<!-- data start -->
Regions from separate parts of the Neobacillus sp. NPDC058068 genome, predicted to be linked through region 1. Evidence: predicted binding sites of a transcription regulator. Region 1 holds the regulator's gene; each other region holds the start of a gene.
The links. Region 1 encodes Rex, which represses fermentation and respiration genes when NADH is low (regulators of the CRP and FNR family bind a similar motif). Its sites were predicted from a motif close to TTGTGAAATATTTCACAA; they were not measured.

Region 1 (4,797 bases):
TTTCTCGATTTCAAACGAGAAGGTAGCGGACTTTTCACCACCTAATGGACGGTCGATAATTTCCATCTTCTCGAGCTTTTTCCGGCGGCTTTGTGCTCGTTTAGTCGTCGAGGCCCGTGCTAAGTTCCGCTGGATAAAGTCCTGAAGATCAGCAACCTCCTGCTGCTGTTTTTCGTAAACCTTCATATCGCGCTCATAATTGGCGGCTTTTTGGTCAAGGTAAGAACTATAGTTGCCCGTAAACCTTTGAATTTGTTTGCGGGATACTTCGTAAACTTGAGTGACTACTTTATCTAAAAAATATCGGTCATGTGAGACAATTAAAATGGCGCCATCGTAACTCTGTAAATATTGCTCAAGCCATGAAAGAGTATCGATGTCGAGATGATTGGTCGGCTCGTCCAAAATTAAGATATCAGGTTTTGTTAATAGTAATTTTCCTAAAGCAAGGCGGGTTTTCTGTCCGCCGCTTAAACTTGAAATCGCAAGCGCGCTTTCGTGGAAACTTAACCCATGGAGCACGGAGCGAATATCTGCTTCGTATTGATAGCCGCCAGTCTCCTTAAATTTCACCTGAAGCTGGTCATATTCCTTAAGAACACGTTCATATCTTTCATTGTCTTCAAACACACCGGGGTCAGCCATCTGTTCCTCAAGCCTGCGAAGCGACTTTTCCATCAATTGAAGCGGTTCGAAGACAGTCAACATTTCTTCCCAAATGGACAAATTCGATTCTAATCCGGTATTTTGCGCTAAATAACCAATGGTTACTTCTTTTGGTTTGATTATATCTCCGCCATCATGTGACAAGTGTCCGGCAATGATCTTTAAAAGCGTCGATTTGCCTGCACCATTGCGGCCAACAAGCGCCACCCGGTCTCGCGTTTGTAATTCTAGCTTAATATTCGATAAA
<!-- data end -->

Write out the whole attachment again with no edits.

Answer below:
Regions from separate parts of the Neobacillus sp. NPDC058068 genome, predicted to be linked through region 1. Evidence: predicted binding sites of a transcription regulator. Region 1 holds the regulator's gene; each other region holds the start of a gene.
The links. Region 1 encodes Rex, which represses fermentation and respiration genes when NADH is low (regulators of the CRP and FNR family bind a similar motif). Its sites were predicted from a motif close to TTGTGAAATATTTCACAA; they were not measured.

Region 1 (4,797 bases):
TTTCTCGATTTCAAACGAGAAGGTAGCGGACTTTTCACCACCTAATGGACGGTCGATAATTTCCATCTTCTCGAGCTTTTTCCGGCGGCTTTGTGCTCGTTTAGTCGTCGAGGCCCGTGCTAAGTTCCGCTGGATAAAGTCCTGAAGATCAGCAACCTCCTGCTGCTGTTTTTCGTAAACCTTCATATCGCGCTCATAATTGGCGGCTTTTTGGTCAAGGTAAGAACTATAGTTGCCCGTAAACCTTTGAATTTGTTTGCGGGATACTTCGTAAACTTGAGTGACTACTTTATCTAAAAAATATCGGTCATGTGAGACAATTAAAATGGCGCCATCGTAACTCTGTAAATATTGCTCAAGCCATGAAAGAGTATCGATGTCGAGATGATTGGTCGGCTCGTCCAAAATTAAGATATCAGGTTTTGTTAATAGTAATTTTCCTAAAGCAAGGCGGGTTTTCTGTCCGCCGCTTAAACTTGAAATCGCAAGCGCGCTTTCGTGGAAACTTAACCCATGGAGCACGGAGCGAATATCTGCTTCGTATTGATAGCCGCCAGTCTCCTTAAATTTCACCTGAAGCTGGTCATATTCCTTAAGAACACGTTCATATCTTTCATTGTCTTCAAACACACCGGGGTCAGCCATCTGTTCCTCAAGCCTGCGAAGCGACTTTTCCATCAATTGAAGCGGTTCGAAGACAGTCAACATTTCTTCCCAAATGGACAAATTCGATTCTAATCCGGTATTTTGCGCTAAATAACCAATGGTTACTTCTTTTGGTTTGATTATATCTCCGCCATCATGTGACAAGTGTCCGGCAATGATCTTTAAAAGCGTCGATTTGCCTGCACCATTGCGGCCAACAAGCGCCACCCGGTCTCGCGTTTGTAATTCTAGCTTAATATTCGATAAA